The Mac’s screen has an anti-reflective display coating which began to stain over time, and for many, the problem didn’t start until after the Mac was out of warranty. So many thousands of MacBook owners had the problem that it sparked a new scandal with a new name.
Do The Right Thing
For my co-worker’s MacBook Pro, the stains started as little spots on the edge of the screen, then spread. He took it to Apple’s flagship store on 5th Avenue only to be told it was out of warranty and the price to replace the screen could be as much as $900.
Over the next few years thousands of MacBook and MacBook Pro owners complained of the same screen problem and Staingate was born, and for a few years Apple ignored their cries.
Why did Apple wait so long to respond to the problem? About 75-percent of all Macs sold these days are notebooks, so as the number of complaints grew Apple should have done the right thing and handled the problem appropriately.
Finally, Apple is doing the right thing. There’s a new Quality Program which will replace the affected screens. All a Mac user with a similarly affected notebook needs to do is take it to the nearest Apple Store or service center.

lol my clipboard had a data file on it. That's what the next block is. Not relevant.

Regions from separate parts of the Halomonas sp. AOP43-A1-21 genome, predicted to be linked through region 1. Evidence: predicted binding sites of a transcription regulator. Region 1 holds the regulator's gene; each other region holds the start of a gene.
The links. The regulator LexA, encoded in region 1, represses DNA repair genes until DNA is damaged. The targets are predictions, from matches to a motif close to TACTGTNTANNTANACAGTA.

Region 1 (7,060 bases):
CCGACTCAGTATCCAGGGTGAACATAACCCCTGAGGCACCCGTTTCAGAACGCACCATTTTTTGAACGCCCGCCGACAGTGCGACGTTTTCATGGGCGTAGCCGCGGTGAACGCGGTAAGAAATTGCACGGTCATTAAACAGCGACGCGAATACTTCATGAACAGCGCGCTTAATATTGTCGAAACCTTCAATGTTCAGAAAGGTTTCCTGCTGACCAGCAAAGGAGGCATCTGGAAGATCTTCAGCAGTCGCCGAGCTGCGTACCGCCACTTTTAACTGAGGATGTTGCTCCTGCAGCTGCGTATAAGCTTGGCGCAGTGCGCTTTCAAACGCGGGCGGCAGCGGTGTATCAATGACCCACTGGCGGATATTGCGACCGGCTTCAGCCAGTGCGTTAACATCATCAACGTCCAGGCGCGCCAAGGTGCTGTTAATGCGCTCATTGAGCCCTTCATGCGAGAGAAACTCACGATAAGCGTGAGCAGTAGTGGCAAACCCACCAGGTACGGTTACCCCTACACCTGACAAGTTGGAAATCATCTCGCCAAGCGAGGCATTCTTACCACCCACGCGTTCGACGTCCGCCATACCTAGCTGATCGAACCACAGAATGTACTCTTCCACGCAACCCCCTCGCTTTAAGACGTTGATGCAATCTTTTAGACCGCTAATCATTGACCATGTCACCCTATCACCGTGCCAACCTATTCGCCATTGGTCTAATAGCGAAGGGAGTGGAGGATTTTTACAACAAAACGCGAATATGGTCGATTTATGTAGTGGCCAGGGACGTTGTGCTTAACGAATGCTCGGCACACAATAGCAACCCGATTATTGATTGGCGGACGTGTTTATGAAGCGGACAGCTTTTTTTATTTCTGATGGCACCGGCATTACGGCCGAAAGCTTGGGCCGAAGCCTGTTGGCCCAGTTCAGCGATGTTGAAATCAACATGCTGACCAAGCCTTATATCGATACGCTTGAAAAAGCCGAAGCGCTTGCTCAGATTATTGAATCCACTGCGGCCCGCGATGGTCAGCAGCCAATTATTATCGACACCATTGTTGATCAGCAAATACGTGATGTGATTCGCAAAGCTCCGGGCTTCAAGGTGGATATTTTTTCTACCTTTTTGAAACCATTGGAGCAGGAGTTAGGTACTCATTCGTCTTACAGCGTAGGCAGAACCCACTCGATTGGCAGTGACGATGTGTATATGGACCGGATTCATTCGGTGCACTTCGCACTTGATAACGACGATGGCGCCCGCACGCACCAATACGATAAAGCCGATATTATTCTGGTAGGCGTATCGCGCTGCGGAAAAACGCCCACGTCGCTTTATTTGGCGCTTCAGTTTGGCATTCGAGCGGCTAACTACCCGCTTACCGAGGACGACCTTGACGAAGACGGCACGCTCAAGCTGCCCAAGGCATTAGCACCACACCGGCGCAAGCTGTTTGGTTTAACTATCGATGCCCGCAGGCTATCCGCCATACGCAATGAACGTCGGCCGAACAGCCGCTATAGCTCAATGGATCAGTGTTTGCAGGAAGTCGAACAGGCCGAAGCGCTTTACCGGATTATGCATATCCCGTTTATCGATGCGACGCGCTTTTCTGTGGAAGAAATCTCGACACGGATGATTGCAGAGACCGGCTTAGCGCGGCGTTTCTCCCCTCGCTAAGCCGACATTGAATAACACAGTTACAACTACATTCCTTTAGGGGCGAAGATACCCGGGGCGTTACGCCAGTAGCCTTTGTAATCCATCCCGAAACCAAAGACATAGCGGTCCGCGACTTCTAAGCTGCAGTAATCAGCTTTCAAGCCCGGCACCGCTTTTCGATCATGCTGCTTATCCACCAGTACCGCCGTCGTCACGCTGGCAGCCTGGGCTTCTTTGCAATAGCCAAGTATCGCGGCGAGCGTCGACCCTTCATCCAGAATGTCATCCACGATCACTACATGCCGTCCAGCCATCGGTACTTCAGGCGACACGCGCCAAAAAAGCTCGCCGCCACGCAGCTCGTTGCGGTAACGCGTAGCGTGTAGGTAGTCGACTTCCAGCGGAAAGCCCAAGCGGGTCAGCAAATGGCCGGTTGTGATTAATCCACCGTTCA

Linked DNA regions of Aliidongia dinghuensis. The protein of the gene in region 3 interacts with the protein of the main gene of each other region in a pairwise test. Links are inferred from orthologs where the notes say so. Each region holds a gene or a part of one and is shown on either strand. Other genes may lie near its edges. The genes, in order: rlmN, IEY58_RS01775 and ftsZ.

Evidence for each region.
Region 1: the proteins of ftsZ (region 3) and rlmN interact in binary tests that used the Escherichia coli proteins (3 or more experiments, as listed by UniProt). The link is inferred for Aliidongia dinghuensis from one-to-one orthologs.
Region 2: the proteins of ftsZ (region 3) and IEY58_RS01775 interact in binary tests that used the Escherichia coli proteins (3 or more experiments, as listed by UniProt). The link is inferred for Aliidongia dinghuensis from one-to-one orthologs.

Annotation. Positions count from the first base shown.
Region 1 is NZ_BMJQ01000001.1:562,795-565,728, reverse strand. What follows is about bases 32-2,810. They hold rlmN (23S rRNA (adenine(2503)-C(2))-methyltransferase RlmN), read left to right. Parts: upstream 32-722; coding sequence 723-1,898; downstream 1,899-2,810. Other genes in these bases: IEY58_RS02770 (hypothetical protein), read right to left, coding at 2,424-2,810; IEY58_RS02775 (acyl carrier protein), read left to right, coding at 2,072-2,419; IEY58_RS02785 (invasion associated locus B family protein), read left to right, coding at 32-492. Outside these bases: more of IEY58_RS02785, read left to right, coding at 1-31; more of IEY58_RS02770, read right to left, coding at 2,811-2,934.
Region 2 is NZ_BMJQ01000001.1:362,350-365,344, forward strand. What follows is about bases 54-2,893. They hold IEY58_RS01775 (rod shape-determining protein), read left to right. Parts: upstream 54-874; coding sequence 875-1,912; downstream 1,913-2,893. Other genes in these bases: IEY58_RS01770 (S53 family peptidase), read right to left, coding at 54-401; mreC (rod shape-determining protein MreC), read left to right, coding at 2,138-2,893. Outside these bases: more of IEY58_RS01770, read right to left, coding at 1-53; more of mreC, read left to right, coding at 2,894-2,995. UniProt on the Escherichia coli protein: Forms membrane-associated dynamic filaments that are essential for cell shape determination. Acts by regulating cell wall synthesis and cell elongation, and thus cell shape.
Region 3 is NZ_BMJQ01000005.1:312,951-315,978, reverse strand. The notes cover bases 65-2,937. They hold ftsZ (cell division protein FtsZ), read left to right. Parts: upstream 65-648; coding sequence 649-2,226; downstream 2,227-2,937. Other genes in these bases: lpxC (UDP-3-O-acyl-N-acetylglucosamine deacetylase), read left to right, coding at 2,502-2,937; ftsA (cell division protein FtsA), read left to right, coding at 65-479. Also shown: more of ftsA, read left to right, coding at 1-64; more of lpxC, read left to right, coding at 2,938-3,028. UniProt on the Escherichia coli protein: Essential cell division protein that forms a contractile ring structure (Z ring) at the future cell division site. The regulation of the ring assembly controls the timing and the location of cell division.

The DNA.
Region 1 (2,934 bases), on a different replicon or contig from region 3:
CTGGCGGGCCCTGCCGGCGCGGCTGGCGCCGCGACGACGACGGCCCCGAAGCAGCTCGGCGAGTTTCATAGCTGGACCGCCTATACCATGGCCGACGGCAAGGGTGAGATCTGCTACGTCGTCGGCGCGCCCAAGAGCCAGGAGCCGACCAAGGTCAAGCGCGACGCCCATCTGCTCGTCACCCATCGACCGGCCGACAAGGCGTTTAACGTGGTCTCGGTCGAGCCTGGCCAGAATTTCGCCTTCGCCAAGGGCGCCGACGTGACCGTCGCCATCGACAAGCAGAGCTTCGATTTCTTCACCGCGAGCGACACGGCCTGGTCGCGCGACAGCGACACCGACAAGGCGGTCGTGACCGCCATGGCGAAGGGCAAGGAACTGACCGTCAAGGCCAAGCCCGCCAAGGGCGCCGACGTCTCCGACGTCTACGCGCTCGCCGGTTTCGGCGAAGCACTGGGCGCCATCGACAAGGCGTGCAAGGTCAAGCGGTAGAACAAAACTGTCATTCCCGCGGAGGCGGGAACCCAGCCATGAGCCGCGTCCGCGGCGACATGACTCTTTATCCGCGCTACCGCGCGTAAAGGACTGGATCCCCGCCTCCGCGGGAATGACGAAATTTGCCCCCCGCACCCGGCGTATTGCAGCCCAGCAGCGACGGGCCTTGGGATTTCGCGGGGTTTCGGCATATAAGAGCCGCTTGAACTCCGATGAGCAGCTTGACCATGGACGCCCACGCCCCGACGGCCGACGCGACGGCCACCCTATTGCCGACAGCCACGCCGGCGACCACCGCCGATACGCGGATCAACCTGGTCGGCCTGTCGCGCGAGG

A year ago my company purchased a new iMac for my use while in the office. The Retina 5k display is awesome. However, it also suffered from screen stains, in this case both the left and right bottom corners had stain-like images, not on the glass, but inside the screen itself which were clearly visible.
We took the iMac back to Apple and they changed the screen under warranty. Four months later the new screen has an even larger but similar stain in the lower left corner, and a much smaller stain in the lower right corner.
Clearly, Apple has problems with Retina displays as evidenced by the growing gallery of photos on the Staingate site. Mac users pay a premium for Apple’s vaunted quality, but often the company pushes the boundaries of technology beyond its ability to obtain and deliver quality components. The company may sell a million Mac notebooks a month, so fixing such a widespread problem should not take so long.
Unfortunately, in these days of rapid technological changes, caveat emptor still applies, and even with Apple.